Placing professionals into schools & academies

Earlier this year, the government decided to withdraw funding for its Quality Mark which the Recruitment and Employment Confederation (REC) managed for the Department for Education for over a decade, and for the Welsh Government from 2007 to 2011.
The Quality Mark scheme were audits for specialist recruitment agencies that provided supply teachers into state schools. The programmes ensured they were following the rigorous application processes that are in place for checking staff before they are sent into schools.
The scheme was highly popular and did a great deal to improve the quality of supply teachers in schools across the UK.
To ensure continuing standards once the Quality Mark ceased to exist, the REC launched Audited Education, a new ‘kite mark’ for recruitment in education that built on the legacy of the Quality Mark.
REC Audited Education continues to ensure safeguarding and that agencies are undertaking all the relevant checks when recruiting teaching and non teaching staff. REC Audited Education enables schools, parents and governors to be confident that they are using an accredited supplier. The new standard goes beyond Quality Mark and looks at more than just compliance, requiring agencies to demonstrate that they operate best practice in areas such as customer service, staff development, diversity and client management.

All change
This is all the more important in a changing education environment. Major changes to the education landscape will impact on workforce needs and on the work of specialist education recruiters. Recent discussions with the DfE and the National College for Teaching and Leadership have honed in on how radical changes to the education system will impact on specialist recruitment agencies and the schools they work with.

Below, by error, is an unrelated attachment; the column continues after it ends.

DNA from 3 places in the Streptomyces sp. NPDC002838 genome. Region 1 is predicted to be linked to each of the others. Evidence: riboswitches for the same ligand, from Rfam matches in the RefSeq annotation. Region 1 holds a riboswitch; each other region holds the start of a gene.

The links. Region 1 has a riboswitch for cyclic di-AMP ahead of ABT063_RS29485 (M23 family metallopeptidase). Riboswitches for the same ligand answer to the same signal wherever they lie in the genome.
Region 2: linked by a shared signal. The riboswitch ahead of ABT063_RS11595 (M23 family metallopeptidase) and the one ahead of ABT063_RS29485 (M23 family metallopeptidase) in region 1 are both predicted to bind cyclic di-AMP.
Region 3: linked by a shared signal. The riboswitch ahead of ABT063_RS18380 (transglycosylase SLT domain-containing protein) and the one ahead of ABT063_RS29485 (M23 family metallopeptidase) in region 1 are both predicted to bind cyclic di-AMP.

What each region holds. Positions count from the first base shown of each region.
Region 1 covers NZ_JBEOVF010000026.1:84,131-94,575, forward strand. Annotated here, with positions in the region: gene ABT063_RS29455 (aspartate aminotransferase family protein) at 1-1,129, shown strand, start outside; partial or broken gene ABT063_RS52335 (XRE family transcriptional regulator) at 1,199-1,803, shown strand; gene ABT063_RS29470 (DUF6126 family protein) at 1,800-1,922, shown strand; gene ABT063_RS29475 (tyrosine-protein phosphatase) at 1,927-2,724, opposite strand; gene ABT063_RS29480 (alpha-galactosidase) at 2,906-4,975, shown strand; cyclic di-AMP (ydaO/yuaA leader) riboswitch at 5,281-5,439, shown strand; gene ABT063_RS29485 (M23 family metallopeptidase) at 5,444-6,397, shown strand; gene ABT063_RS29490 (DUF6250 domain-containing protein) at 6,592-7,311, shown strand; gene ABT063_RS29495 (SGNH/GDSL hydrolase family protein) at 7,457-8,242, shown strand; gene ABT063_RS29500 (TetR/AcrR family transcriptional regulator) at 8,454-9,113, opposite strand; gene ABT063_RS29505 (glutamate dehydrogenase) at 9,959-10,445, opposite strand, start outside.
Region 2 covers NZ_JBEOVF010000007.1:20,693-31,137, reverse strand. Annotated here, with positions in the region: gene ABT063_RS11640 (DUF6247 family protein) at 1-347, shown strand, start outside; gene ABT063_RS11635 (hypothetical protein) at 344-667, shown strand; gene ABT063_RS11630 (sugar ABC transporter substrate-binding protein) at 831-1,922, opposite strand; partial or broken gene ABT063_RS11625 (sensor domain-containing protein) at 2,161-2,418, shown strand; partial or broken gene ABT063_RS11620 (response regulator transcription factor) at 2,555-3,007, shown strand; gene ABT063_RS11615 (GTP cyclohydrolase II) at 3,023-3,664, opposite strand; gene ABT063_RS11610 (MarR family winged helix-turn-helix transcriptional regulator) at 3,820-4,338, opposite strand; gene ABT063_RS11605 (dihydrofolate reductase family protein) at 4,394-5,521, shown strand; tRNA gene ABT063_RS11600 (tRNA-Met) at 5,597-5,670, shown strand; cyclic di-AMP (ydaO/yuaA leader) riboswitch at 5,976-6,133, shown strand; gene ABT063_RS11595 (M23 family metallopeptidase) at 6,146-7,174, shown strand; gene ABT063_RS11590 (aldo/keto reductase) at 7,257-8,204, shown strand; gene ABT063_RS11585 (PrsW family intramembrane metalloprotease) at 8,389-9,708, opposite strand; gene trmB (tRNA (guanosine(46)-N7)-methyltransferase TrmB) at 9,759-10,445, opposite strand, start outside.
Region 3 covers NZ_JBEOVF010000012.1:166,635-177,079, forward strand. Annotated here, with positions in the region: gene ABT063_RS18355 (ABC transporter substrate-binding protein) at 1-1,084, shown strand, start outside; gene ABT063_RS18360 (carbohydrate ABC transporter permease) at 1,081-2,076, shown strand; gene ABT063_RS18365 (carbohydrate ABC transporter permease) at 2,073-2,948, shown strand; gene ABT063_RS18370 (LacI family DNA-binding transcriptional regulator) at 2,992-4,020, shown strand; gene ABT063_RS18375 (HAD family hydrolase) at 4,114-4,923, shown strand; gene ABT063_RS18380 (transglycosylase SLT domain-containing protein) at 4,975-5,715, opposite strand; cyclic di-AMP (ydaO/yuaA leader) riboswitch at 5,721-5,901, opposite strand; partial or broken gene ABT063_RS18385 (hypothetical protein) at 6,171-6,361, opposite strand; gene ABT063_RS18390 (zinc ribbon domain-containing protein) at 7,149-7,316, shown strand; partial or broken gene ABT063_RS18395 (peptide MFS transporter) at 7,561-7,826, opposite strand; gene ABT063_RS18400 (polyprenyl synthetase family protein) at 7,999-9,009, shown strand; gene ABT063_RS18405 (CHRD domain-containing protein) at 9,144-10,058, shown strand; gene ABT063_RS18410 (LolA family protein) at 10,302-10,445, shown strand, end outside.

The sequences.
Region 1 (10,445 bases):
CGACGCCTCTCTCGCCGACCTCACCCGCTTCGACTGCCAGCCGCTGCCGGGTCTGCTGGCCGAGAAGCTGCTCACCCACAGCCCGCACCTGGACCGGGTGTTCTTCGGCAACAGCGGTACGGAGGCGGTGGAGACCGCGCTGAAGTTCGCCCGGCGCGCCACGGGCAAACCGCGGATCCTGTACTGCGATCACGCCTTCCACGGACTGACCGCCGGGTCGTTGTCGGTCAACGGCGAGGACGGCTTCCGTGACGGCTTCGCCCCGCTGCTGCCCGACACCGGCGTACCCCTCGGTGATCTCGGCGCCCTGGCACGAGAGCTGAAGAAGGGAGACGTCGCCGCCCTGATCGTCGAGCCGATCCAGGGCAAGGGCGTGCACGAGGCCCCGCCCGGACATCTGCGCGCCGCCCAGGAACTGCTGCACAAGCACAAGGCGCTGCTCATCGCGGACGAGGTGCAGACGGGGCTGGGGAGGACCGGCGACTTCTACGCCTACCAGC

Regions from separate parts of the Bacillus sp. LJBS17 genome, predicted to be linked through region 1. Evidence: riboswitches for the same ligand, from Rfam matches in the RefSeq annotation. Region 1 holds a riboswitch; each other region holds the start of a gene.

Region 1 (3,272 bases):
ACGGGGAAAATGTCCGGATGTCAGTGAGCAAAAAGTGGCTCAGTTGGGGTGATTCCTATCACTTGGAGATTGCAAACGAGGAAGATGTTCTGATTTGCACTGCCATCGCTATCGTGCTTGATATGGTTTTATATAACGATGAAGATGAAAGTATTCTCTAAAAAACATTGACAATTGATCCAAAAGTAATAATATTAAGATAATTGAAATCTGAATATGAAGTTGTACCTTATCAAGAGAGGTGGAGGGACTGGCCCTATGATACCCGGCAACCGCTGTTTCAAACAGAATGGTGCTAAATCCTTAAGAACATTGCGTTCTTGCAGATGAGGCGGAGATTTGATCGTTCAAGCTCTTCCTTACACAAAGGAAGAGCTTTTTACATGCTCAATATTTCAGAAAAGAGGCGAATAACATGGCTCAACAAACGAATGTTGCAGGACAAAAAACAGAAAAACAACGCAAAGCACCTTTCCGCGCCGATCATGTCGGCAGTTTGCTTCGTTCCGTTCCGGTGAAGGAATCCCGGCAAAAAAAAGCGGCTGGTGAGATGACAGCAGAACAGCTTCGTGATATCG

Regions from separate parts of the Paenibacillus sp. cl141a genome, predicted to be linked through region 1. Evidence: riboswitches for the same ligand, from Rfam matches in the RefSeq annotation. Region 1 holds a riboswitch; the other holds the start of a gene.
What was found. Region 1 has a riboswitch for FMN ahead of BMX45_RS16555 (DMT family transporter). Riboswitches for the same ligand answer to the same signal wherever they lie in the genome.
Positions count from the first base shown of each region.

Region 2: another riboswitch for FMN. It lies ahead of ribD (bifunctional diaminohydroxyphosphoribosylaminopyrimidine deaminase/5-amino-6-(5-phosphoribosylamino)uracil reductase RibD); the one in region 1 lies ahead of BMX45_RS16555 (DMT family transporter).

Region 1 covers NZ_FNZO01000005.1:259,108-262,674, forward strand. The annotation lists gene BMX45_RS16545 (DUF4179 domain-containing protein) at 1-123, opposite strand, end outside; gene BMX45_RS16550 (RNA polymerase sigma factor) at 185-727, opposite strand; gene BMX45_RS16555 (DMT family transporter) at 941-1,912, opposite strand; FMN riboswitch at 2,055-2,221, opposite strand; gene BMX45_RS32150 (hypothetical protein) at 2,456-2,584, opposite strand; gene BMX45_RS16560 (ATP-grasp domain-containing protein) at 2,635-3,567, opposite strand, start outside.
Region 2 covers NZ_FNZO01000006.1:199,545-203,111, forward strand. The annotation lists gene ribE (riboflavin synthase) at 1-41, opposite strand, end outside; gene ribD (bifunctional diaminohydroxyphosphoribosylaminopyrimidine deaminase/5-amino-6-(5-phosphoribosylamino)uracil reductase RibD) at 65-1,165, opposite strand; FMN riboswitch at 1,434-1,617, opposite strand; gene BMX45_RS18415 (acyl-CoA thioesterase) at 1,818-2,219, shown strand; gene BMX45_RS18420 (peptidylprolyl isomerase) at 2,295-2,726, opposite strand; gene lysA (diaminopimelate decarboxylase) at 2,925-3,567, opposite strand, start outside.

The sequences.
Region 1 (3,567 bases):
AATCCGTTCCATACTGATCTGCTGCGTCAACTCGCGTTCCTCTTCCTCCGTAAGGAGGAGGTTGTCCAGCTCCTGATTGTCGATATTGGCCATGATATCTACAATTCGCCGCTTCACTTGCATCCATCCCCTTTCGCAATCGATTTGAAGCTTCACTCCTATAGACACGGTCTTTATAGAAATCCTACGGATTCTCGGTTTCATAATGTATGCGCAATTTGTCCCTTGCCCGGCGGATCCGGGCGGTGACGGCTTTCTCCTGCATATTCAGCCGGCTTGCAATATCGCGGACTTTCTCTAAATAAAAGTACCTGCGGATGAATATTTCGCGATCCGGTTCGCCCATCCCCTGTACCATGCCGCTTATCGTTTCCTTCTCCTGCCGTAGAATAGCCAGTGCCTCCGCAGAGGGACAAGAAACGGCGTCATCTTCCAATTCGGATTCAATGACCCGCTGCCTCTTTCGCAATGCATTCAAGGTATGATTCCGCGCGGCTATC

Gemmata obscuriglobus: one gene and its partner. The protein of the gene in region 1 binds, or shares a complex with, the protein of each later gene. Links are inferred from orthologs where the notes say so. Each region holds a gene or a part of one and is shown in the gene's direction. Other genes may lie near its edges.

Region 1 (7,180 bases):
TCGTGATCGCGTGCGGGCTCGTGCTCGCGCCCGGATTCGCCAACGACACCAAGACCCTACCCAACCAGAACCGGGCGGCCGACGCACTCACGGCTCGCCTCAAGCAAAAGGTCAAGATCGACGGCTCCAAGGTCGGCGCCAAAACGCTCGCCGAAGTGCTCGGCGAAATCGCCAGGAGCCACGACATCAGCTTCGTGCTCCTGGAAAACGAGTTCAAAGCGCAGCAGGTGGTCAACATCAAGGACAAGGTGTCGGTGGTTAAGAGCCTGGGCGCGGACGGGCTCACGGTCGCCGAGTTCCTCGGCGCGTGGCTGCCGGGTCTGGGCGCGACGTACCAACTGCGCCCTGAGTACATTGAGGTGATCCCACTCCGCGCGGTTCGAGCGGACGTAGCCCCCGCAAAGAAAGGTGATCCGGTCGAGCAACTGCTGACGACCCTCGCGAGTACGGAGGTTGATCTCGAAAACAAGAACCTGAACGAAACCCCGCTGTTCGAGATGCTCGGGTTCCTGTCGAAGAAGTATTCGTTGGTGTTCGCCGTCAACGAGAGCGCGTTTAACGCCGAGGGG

Schools are becoming independent entities and local authorities are rapidly being replaced by academy clusters as key players in the delivery of education across large swathes of the country. With moves such as performance related pay and the increasing teacher shortage, schools are increasingly turning to specialist agencies as key workforce partners to help them navigate the changes.
New relationships and innovative systems are the order of the day. Supply agencies have a major role to play in the development of a flexible workforce that can respond to the challenges that schools are facing. Not least the rapid expansion of the school population. In the next five years, over 700,000 extra children are forecast to enter primary level education in the maintained sector – with an additional 150,000 pupils expected to join secondary schools.

The right recruitment partner
So how can schools select the right partner? The REC’s innovative and robust audit process is overseen by a distinguished panel of organisations from across the education space; ensuring REC Audited Education is relevant to the sector it serves. Chaired by Professor John Howson, from the University of Oxford, the first meeting of the panel in September brought together the Association of School and College Leaders, Voice: the union for education professionals, SSAT, the British Council, the Independent Academies Association Assured Services and the Department of Education. The National Governors’ Association will also be joining the panel, which will next be meeting in March 2014.